I realise I have already gone ahead of myself because I haven’t really said why I think the plant I saw yesterday was a)a fern and b)maidenhair spleenwort.
It seems that the definition of a fern is determined by the fact that they do not produce seeds. In other ways they are similar to seed bearing plants, in that they have supporting and conducting (vascular) tissues.
Ferns, because they lack seed, rely on the dispersal of spores. Once dispersed these turn into a prothallus (A separate phase in the life cycle of the fern)in wet conditions. The prothallus then produces male and female sexual organs which reproduce to form the plants we recognise.
So because ferns rely on the dispersal of spores these are often visible, usually underneath the leaves. The spores are contained in a capsule called a sporangium, which are in turn clustered together in sori. How the sori are organised on the leaf is an important diagnostic feature. Often there is a protective cover called an indusium which are also important characteristics.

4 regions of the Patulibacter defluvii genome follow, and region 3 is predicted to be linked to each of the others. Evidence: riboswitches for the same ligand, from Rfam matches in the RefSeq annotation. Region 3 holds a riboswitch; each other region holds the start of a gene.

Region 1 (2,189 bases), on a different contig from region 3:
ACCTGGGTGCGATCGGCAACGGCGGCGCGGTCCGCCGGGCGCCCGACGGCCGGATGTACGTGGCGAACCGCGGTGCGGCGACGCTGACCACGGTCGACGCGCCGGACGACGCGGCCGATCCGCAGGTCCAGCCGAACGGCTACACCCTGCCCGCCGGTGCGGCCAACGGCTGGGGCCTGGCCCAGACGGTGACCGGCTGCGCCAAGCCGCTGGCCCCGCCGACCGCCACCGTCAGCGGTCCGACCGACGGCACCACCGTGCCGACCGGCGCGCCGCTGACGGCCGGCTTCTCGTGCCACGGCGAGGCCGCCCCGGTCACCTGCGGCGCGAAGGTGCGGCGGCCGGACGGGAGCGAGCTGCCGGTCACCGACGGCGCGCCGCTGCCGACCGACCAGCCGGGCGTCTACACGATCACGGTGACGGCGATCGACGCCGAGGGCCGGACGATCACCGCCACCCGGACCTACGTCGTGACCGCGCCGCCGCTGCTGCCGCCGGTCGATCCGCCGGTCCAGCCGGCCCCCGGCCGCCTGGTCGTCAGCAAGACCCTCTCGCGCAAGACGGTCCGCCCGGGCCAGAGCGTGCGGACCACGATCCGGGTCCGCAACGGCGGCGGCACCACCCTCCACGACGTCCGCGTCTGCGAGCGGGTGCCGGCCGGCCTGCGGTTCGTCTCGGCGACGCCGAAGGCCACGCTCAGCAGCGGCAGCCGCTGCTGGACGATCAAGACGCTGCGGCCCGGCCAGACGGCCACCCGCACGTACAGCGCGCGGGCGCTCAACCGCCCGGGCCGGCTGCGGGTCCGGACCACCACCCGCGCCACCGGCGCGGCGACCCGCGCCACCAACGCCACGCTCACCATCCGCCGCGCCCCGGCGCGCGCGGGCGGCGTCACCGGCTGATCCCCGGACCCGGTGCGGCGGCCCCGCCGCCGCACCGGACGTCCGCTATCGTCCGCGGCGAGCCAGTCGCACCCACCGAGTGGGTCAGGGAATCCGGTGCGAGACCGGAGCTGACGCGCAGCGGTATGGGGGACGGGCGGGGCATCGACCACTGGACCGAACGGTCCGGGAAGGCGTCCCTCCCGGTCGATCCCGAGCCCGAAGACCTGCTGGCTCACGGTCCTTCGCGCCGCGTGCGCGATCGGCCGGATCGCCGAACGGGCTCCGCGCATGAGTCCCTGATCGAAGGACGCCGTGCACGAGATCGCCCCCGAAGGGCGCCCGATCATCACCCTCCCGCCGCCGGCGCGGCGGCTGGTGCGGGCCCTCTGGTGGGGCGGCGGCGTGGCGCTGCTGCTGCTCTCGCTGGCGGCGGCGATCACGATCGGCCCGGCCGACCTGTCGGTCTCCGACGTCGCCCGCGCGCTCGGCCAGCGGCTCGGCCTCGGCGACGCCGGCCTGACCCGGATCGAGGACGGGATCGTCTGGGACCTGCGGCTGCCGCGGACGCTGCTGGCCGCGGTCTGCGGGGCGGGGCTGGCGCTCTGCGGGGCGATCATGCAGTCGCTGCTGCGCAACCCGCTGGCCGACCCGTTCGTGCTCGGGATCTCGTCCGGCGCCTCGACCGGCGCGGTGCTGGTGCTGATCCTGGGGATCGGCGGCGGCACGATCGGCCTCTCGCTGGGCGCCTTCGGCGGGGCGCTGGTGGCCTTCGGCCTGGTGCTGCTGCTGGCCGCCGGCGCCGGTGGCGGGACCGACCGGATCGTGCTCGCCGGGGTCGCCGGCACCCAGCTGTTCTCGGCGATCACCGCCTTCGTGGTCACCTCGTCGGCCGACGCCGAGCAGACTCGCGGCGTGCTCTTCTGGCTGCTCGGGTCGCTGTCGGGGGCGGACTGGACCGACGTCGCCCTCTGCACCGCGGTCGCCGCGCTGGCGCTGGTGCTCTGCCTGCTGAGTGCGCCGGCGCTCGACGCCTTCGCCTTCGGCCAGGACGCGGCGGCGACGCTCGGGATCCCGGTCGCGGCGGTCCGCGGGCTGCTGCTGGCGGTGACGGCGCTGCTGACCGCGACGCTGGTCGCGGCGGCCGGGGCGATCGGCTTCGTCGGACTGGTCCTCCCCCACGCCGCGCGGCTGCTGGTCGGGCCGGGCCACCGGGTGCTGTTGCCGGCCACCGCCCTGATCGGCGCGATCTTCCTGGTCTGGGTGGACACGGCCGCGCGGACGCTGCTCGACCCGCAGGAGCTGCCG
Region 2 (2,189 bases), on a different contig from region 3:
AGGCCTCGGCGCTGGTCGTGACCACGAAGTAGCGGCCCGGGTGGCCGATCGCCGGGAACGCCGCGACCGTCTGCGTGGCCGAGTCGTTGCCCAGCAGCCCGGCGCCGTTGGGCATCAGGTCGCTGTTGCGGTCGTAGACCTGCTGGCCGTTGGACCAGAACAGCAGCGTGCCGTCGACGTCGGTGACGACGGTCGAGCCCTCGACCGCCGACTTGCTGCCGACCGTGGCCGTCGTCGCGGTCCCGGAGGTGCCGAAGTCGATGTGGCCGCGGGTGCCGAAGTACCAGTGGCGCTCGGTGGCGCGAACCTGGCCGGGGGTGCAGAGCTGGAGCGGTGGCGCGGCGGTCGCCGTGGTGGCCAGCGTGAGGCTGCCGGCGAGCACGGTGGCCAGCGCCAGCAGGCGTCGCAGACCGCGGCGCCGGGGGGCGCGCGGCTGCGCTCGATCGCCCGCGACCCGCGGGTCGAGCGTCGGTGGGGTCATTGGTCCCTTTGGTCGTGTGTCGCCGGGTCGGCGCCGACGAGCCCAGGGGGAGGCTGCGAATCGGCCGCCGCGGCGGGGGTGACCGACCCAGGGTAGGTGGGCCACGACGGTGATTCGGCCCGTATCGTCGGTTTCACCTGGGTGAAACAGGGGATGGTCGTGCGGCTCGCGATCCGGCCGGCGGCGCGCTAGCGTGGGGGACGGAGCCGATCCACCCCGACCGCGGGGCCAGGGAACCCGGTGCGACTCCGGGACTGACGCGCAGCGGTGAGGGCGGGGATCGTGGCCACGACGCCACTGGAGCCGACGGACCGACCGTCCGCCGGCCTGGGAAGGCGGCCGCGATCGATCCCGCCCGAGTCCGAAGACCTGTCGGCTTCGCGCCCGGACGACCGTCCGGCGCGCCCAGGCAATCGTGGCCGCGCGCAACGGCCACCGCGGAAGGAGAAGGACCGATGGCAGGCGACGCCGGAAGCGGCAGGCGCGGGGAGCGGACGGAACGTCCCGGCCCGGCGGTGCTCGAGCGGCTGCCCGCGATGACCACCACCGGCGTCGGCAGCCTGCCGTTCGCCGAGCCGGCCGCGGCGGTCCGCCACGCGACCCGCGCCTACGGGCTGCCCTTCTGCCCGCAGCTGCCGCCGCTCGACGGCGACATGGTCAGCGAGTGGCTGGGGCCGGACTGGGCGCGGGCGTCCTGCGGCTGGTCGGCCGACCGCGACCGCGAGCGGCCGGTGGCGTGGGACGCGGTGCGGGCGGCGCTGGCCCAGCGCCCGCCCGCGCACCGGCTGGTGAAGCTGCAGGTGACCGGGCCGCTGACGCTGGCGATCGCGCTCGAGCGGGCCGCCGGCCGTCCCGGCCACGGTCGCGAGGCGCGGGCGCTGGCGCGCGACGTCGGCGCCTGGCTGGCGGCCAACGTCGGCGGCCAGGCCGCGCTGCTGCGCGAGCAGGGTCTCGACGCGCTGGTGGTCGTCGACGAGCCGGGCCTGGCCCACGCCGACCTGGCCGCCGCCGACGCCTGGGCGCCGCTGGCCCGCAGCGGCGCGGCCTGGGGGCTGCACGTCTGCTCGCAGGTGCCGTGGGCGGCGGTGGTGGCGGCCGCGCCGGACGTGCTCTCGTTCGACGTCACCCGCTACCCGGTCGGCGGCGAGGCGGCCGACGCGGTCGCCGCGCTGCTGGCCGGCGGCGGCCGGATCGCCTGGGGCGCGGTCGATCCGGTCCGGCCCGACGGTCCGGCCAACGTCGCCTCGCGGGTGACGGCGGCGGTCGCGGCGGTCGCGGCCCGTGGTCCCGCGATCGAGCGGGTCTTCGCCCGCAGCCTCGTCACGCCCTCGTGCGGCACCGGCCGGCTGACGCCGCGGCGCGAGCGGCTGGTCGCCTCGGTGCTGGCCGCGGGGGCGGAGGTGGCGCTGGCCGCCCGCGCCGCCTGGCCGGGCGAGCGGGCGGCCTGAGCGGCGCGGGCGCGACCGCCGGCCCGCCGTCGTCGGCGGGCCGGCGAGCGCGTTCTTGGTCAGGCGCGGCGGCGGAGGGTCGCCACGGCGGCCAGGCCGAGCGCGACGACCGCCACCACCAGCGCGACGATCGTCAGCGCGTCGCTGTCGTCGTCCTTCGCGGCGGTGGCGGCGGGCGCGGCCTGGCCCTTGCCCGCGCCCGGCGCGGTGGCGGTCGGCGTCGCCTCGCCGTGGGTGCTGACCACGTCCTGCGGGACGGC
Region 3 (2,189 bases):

Plants of the Asplenium genus often have linear sori and indusia , and this is important when first trying to identify the what the leaf might be. (Not all leaves will be fertile but from the top they look the same as the fertile leaves.)
Maidenhair spleenwort has these linear sori, and this combined with the dark rachis and once pinnate leaves make it fairly easy to key out. Unfortunately at this time of the year its not so easy to see the sori or indusium as the sporangia have already expanded to release the spores. Note how the mature sori are clustered towards the apex of the fern leaf.